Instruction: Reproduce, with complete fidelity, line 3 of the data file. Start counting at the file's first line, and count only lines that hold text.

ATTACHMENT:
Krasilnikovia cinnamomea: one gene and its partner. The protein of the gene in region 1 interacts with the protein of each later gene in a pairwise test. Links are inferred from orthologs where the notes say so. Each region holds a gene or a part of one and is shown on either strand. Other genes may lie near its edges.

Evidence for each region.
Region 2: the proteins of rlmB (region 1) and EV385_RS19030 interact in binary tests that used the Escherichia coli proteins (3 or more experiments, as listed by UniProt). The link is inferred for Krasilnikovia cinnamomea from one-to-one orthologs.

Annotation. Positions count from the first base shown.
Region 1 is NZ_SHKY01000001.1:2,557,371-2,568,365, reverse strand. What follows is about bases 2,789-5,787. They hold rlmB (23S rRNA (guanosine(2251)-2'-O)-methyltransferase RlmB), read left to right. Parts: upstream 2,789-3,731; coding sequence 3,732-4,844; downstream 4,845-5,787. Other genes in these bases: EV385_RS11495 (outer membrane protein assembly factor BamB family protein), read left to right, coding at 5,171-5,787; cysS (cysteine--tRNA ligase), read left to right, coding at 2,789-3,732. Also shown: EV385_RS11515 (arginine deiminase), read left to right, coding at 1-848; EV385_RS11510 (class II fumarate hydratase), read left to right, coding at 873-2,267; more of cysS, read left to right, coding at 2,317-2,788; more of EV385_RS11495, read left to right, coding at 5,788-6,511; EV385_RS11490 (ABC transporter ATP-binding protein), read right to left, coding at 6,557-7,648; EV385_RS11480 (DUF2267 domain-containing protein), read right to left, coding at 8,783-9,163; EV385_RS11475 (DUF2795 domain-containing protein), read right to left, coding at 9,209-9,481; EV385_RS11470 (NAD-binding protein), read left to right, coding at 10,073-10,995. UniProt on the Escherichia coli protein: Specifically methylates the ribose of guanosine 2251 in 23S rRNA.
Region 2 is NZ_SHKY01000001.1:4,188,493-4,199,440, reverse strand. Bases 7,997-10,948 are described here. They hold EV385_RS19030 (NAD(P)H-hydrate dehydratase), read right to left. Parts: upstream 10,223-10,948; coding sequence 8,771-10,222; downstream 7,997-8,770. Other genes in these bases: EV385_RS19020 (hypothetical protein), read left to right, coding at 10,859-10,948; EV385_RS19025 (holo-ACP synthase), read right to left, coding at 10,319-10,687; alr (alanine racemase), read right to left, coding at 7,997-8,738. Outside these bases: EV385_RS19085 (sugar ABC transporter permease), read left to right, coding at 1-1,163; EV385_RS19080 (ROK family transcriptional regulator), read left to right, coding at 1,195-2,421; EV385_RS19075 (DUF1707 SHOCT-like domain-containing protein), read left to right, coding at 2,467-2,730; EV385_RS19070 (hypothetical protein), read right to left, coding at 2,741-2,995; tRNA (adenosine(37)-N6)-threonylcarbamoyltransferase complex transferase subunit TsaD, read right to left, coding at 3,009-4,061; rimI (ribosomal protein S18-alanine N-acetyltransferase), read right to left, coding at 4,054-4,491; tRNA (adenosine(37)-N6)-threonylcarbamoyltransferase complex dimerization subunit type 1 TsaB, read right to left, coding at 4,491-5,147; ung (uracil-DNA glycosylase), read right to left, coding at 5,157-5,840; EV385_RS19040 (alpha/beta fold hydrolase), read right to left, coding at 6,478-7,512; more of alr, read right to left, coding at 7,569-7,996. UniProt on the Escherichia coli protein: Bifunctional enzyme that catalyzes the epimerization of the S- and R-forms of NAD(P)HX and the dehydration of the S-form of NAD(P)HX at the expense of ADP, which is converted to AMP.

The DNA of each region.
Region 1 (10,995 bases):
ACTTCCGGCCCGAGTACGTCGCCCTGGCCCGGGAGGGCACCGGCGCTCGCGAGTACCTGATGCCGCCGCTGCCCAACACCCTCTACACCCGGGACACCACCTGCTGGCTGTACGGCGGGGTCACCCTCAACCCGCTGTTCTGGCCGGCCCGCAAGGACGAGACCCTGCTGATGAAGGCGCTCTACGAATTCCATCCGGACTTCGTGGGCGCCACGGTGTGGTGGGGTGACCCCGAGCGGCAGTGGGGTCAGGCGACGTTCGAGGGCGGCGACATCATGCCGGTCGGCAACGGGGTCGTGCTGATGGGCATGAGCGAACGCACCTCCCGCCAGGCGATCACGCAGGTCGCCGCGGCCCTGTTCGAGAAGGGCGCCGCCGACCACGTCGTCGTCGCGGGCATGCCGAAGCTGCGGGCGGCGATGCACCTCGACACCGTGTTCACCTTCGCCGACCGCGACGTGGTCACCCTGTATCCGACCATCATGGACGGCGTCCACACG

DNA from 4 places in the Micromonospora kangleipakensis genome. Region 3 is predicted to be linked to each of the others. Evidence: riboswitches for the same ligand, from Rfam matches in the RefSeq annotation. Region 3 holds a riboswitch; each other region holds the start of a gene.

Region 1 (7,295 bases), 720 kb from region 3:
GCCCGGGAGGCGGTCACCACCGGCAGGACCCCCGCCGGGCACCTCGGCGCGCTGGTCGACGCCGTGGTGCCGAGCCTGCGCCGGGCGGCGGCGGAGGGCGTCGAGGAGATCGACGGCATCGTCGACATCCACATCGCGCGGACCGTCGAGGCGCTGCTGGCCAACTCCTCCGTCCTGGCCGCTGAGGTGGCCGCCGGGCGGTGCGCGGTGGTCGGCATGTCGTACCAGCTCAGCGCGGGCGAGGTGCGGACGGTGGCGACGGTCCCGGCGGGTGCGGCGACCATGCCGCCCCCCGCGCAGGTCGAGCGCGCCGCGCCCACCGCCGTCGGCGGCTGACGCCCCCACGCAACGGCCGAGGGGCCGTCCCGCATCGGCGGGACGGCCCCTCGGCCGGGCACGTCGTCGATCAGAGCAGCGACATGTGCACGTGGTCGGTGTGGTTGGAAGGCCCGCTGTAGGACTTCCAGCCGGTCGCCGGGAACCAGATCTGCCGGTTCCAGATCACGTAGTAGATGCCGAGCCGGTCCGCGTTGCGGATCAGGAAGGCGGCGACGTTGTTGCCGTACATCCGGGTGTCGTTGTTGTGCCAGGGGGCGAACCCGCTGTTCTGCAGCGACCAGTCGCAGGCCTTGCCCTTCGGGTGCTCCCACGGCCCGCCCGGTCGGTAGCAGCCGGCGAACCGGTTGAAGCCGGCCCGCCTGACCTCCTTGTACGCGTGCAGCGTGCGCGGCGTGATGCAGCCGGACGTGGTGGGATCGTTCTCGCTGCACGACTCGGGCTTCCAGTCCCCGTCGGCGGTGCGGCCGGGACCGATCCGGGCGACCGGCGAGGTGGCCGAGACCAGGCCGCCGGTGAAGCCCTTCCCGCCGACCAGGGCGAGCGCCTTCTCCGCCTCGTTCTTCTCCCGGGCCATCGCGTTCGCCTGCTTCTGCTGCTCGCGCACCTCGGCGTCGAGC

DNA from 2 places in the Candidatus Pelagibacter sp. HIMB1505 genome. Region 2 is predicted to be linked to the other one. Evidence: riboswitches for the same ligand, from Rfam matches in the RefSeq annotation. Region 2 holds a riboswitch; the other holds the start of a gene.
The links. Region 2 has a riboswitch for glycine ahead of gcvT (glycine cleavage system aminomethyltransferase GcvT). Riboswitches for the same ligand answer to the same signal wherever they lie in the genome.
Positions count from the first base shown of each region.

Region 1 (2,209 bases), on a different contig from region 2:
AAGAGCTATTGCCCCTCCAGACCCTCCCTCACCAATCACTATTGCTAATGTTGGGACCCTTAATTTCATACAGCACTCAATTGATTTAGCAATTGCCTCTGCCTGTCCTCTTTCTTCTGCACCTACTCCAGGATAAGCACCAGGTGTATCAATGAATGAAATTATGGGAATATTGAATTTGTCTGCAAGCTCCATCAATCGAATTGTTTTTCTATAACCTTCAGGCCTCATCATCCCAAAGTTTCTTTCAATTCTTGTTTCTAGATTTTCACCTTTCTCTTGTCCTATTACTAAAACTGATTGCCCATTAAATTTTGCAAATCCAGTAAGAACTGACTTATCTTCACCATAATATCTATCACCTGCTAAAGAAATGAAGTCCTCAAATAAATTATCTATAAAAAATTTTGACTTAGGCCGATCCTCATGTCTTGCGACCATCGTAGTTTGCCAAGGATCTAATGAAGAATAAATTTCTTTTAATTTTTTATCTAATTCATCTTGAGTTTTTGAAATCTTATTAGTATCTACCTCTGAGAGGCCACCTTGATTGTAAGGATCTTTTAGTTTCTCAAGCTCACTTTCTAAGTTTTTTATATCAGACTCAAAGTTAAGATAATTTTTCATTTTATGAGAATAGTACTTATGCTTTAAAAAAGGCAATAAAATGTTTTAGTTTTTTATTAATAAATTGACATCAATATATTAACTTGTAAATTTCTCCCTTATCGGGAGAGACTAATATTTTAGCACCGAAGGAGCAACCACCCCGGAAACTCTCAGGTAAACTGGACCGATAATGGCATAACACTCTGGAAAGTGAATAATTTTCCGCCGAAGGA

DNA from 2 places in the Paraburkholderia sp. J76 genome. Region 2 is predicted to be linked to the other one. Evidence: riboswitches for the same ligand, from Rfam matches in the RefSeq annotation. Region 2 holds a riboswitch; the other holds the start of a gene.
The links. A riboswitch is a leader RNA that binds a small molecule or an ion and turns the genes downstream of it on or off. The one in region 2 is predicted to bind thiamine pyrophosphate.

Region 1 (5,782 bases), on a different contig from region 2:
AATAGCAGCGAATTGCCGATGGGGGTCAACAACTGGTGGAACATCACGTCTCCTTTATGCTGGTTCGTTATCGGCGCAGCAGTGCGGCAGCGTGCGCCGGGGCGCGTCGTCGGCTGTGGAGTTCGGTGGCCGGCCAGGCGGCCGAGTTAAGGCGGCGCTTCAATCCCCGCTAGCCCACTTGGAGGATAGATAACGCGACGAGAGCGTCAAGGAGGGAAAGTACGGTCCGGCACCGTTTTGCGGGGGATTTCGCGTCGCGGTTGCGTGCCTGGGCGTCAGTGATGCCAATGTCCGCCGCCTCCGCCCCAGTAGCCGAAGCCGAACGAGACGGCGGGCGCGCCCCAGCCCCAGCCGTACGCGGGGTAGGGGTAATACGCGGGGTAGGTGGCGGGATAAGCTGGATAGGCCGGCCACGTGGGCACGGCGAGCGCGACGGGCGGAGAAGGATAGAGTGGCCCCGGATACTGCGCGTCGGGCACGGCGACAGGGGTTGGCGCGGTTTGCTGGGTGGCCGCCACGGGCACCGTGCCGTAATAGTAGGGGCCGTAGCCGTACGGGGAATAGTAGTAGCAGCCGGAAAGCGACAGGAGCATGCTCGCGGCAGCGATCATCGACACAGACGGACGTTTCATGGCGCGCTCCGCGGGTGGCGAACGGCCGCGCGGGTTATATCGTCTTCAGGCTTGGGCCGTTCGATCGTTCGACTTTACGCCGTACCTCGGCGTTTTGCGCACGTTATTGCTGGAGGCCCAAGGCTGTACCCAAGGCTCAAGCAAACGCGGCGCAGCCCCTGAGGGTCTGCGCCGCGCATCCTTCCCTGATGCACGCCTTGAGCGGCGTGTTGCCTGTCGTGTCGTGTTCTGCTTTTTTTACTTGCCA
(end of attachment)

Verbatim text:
Region 2: the proteins of rlmB (region 1) and EV385_RS19030 interact in binary tests that used the Escherichia coli proteins (3 or more experiments, as listed by UniProt). The link is inferred for Krasilnikovia cinnamomea from one-to-one orthologs.